Cracks are showing in Putin’s attempt to re-establish Kremlin authority

Putin highlighted the military in his first public appearance (File)

A week after a failed coup led by a mercenary, the cracks are showing in Vladimir Putin’s efforts to reassert his control.

Infighting broke out within the security establishment as the Russian president moved senior players supporting Wagner chief Yevgeny Prigozhin’s 24-hour mutiny. A top general was detained for questioning, according to people familiar with the move.

Defense Minister Sergei Shoigu’s opponents from the security services have stepped up internal calls for his removal, he said on condition of anonymity, describing events that are not public. Prigozhin had been publicly attacking Putin’s longtime ally Shoigu for months over the failure of the invasion of Ukraine.

Putin spent the whole week trying to reassure key constituencies with public appearances involving the military, business and other groups. While polls have shown his public support remains strong, insiders said doubts have spread among the government and business elite about his control.

Putin claims he is back in control. Russia’s elite is not fixed

The ongoing turmoil has deepened questions about what Prigozhin’s dramatic march on Moscow a week ago will mean for Putin’s 17-month-old invasion of Ukraine. The government in Kiev again demanded more aid for its army. There were growing signs that the US and some of its allies were reconsidering earlier caution on sending the new type of weapon, despite fears of how the Russian president might react.

“It is clear that Putin has come out of this crisis weakened,” EU foreign policy chief Josep Borrell said on Thursday. “But a weak Putin is a greater danger.”

While Western officials agreed that Putin’s authority had been eroded by these events, some suggested that his weakened position would make him less likely to escalate into war. Ukraine’s allies have been pushing for stronger assurances for the country’s potential membership in NATO at the alliance’s summit next month.

US and European officials are closely watching for any signs that the turmoil could affect Russia’s vast nuclear arsenal, but they said so far, there is no sign of any increased risk. Officials said many capitals had grown weary of the Kremlin’s repeated threats to use weapons in the war against Ukraine.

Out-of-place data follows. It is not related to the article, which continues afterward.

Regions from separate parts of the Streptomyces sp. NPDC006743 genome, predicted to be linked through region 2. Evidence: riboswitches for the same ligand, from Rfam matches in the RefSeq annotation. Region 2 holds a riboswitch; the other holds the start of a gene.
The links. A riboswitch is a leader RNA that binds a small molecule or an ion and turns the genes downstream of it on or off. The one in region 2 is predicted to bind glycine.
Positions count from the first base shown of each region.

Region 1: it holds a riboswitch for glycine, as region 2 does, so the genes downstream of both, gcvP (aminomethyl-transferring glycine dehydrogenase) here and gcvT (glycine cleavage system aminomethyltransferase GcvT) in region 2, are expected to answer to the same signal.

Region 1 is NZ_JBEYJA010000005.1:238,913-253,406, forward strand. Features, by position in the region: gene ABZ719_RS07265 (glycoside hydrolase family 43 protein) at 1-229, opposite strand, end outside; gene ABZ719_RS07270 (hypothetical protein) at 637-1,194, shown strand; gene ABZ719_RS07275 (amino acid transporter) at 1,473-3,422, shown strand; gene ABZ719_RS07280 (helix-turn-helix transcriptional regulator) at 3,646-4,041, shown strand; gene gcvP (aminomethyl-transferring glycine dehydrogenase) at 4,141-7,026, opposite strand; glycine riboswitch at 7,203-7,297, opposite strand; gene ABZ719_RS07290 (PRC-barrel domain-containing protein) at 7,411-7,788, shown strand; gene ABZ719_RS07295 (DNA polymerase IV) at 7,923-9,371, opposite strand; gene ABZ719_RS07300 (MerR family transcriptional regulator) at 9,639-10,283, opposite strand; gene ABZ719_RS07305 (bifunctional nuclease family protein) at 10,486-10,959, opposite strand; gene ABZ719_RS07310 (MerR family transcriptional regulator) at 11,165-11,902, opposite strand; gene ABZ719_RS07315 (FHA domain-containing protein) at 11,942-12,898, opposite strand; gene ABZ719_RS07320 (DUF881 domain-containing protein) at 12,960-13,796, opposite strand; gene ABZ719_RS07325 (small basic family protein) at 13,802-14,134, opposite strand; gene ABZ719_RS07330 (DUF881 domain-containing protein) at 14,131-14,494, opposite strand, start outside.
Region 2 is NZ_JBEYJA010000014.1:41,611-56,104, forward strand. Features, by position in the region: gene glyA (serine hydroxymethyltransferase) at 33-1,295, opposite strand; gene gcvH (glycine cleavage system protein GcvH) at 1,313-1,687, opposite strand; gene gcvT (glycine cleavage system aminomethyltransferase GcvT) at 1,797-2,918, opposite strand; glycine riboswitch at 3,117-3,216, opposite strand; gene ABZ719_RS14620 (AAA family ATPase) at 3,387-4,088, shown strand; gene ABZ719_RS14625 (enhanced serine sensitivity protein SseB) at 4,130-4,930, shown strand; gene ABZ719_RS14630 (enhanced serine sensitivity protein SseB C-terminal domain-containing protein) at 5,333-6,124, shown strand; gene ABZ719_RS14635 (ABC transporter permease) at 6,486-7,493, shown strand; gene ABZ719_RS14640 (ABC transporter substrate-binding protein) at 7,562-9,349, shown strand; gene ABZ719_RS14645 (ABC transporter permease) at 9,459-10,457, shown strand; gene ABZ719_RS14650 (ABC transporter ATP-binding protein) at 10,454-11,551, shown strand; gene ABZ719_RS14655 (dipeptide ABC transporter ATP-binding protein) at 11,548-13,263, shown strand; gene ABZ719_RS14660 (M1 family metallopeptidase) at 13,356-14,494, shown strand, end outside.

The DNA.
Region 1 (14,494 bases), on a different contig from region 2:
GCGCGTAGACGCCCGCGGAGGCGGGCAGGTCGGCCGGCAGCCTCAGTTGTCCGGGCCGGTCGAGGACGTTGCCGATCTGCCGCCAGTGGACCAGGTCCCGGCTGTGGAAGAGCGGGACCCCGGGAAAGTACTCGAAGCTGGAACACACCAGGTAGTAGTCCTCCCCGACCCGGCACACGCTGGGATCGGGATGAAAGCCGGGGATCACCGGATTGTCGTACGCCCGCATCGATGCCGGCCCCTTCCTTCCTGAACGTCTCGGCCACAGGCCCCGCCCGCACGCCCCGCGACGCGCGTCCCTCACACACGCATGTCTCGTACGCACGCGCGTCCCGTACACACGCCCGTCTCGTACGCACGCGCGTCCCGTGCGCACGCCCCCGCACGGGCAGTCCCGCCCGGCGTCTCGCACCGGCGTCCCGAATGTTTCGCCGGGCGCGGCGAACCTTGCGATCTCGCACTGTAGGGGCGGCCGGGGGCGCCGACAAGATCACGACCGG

“In the US, they see this uprising as a kind of victory – the war in Ukraine has shown cracks in Putin’s regime,” said Livia Paggi, managing director and head of political risk at consultancy JS Held. “What is not fully understood is what kind of chaos it would be if it actually happened,” he said, referring to the possibility of regime change.

Investigators in Russia questioned Sergei Surovikin, a major general who oversaw the invading forces from October to January, according to a person familiar with the situation. Surovikin, known as “General Armageddon” for his brutal fighting in Syria, is not in custody, the person said, but his movements are restricted. He could not be reached for comment.

CNN, citing documents from the Dossier Center investigating the Russian leadership, reported on Thursday that the general had personal registration with Wagner.

Russia’s top general questions rebellion that shook Putin’s regime

“A comprehensive investigation has begun,” said Sergei Markov, a political analyst with close ties to the Kremlin. “All those generals and officers who were in contact with Prigozhin and Wagner will be interrogated.”

Close aides of Defense Minister Shoigu are also under extensive investigation, according to a person familiar with the situation. There has been no public confirmation of this or Surovikin’s whereabouts.

An insider said he pointed to the power vacuum in the wake of the rebellion, which has weakened Putin supporters like Shoigu.

But Western-allied officials said they do not expect any imminent changes that would threaten the positions of Shoigu and Russia’s military chief of staff, General Valery Gerasimov. Known for his loyalty, Putin has been particularly reluctant to alienate longtime supporters under pressure.

“The damage to the face of all the players involved still hasn’t gone away,” said Mikhail Vinogradov, head of the St. Petersburg Politics Foundation. “There is absolutely no clarity about repression among the security forces, but no one is in a hurry to refute it.”

Putin highlighted the military in his first public appearance since the weekend uprising ended. On Tuesday, he addressed 2,500 soldiers in the main square inside the Kremlin and later met uniformed officers in an ornate hall and thanked them for their loyalty.

At a stop in Dagestan the next day, Putin waded into crowds of supporters, something he has rarely done since the COVID-19 pandemic.

Putin made positive comments at a business forum on Thursday. After a standing ovation from the invited guests upon his arrival, he said, “There is a sense of confidence that no matter how many difficulties we face, we will overcome them all calmly, rhythmically and moving forward.”

A new opinion poll shows that support for the president has remained stable despite the rebellion. Also, the poll showed that a majority of Russians now support peace talks to end the war in Ukraine rather than continuing military operations.

Among the elite, the failed coup by a longtime protégé has raised doubts about Putin’s control, but he has drawn top government and business leaders to his side because of the international isolation caused by his war. Many of them are subject to US and European sanctions.

“The most likely scenario is not a direct challenge to Putin as leader, but a sustained collapse of the ruling system,” said Oksana Antonenko, Global Fellow at the Kenan Institute. His current term is due to expire next year, “It is still his choice whether to stay on after 2024, but the arguments for him to step down are stronger than ever.”